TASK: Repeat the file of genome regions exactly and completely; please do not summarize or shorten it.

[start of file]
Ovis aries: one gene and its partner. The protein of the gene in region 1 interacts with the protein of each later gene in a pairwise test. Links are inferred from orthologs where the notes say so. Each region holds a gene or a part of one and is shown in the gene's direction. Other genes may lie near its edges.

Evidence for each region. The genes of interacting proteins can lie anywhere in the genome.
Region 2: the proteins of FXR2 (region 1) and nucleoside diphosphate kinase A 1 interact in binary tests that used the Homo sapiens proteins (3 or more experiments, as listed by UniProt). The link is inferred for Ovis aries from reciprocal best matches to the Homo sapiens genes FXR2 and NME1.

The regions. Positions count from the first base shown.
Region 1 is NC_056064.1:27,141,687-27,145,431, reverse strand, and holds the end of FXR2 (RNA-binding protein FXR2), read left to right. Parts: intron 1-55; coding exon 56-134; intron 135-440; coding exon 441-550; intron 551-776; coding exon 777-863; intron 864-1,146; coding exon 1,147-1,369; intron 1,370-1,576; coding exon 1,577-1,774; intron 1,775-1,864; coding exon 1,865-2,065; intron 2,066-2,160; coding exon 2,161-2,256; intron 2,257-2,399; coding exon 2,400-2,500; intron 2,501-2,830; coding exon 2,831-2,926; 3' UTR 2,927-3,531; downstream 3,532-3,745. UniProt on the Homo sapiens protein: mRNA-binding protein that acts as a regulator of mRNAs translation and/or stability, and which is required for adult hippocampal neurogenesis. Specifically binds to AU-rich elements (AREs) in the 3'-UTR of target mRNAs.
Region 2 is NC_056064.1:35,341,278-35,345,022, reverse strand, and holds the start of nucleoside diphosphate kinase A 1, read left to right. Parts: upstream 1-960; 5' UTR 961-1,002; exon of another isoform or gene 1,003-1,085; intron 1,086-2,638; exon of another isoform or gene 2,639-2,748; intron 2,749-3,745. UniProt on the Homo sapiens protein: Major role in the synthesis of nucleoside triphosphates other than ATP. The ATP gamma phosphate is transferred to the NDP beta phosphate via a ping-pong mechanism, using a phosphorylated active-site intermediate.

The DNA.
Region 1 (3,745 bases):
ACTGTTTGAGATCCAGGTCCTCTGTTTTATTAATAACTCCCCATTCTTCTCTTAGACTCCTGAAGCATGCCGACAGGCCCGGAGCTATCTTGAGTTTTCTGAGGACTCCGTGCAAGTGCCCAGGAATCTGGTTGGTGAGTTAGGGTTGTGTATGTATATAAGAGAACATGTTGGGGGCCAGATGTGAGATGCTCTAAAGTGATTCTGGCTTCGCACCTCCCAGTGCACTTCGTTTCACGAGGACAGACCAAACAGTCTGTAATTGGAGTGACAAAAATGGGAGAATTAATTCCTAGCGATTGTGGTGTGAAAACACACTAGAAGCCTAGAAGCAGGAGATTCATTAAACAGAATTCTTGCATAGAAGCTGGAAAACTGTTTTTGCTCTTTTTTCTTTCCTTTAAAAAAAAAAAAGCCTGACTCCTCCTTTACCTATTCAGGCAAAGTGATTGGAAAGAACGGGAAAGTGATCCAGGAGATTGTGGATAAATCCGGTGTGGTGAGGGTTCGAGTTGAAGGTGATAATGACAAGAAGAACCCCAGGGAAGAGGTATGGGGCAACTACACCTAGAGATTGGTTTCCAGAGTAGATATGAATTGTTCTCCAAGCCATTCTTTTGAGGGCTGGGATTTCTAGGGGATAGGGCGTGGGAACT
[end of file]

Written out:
Ovis aries: one gene and its partner. The protein of the gene in region 1 interacts with the protein of each later gene in a pairwise test. Links are inferred from orthologs where the notes say so. Each region holds a gene or a part of one and is shown in the gene's direction. Other genes may lie near its edges.

Evidence for each region. The genes of interacting proteins can lie anywhere in the genome.
Region 2: the proteins of FXR2 (region 1) and nucleoside diphosphate kinase A 1 interact in binary tests that used the Homo sapiens proteins (3 or more experiments, as listed by UniProt). The link is inferred for Ovis aries from reciprocal best matches to the Homo sapiens genes FXR2 and NME1.

The regions. Positions count from the first base shown.
Region 1 is NC_056064.1:27,141,687-27,145,431, reverse strand, and holds the end of FXR2 (RNA-binding protein FXR2), read left to right. Parts: intron 1-55; coding exon 56-134; intron 135-440; coding exon 441-550; intron 551-776; coding exon 777-863; intron 864-1,146; coding exon 1,147-1,369; intron 1,370-1,576; coding exon 1,577-1,774; intron 1,775-1,864; coding exon 1,865-2,065; intron 2,066-2,160; coding exon 2,161-2,256; intron 2,257-2,399; coding exon 2,400-2,500; intron 2,501-2,830; coding exon 2,831-2,926; 3' UTR 2,927-3,531; downstream 3,532-3,745. UniProt on the Homo sapiens protein: mRNA-binding protein that acts as a regulator of mRNAs translation and/or stability, and which is required for adult hippocampal neurogenesis. Specifically binds to AU-rich elements (AREs) in the 3'-UTR of target mRNAs.
Region 2 is NC_056064.1:35,341,278-35,345,022, reverse strand, and holds the start of nucleoside diphosphate kinase A 1, read left to right. Parts: upstream 1-960; 5' UTR 961-1,002; exon of another isoform or gene 1,003-1,085; intron 1,086-2,638; exon of another isoform or gene 2,639-2,748; intron 2,749-3,745. UniProt on the Homo sapiens protein: Major role in the synthesis of nucleoside triphosphates other than ATP. The ATP gamma phosphate is transferred to the NDP beta phosphate via a ping-pong mechanism, using a phosphorylated active-site intermediate.

The DNA.
Region 1 (3,745 bases):
ACTGTTTGAGATCCAGGTCCTCTGTTTTATTAATAACTCCCCATTCTTCTCTTAGACTCCTGAAGCATGCCGACAGGCCCGGAGCTATCTTGAGTTTTCTGAGGACTCCGTGCAAGTGCCCAGGAATCTGGTTGGTGAGTTAGGGTTGTGTATGTATATAAGAGAACATGTTGGGGGCCAGATGTGAGATGCTCTAAAGTGATTCTGGCTTCGCACCTCCCAGTGCACTTCGTTTCACGAGGACAGACCAAACAGTCTGTAATTGGAGTGACAAAAATGGGAGAATTAATTCCTAGCGATTGTGGTGTGAAAACACACTAGAAGCCTAGAAGCAGGAGATTCATTAAACAGAATTCTTGCATAGAAGCTGGAAAACTGTTTTTGCTCTTTTTTCTTTCCTTTAAAAAAAAAAAAGCCTGACTCCTCCTTTACCTATTCAGGCAAAGTGATTGGAAAGAACGGGAAAGTGATCCAGGAGATTGTGGATAAATCCGGTGTGGTGAGGGTTCGAGTTGAAGGTGATAATGACAAGAAGAACCCCAGGGAAGAGGTATGGGGCAACTACACCTAGAGATTGGTTTCCAGAGTAGATATGAATTGTTCTCCAAGCCATTCTTTTGAGGGCTGGGATTTCTAGGGGATAGGGCGTGGGAACT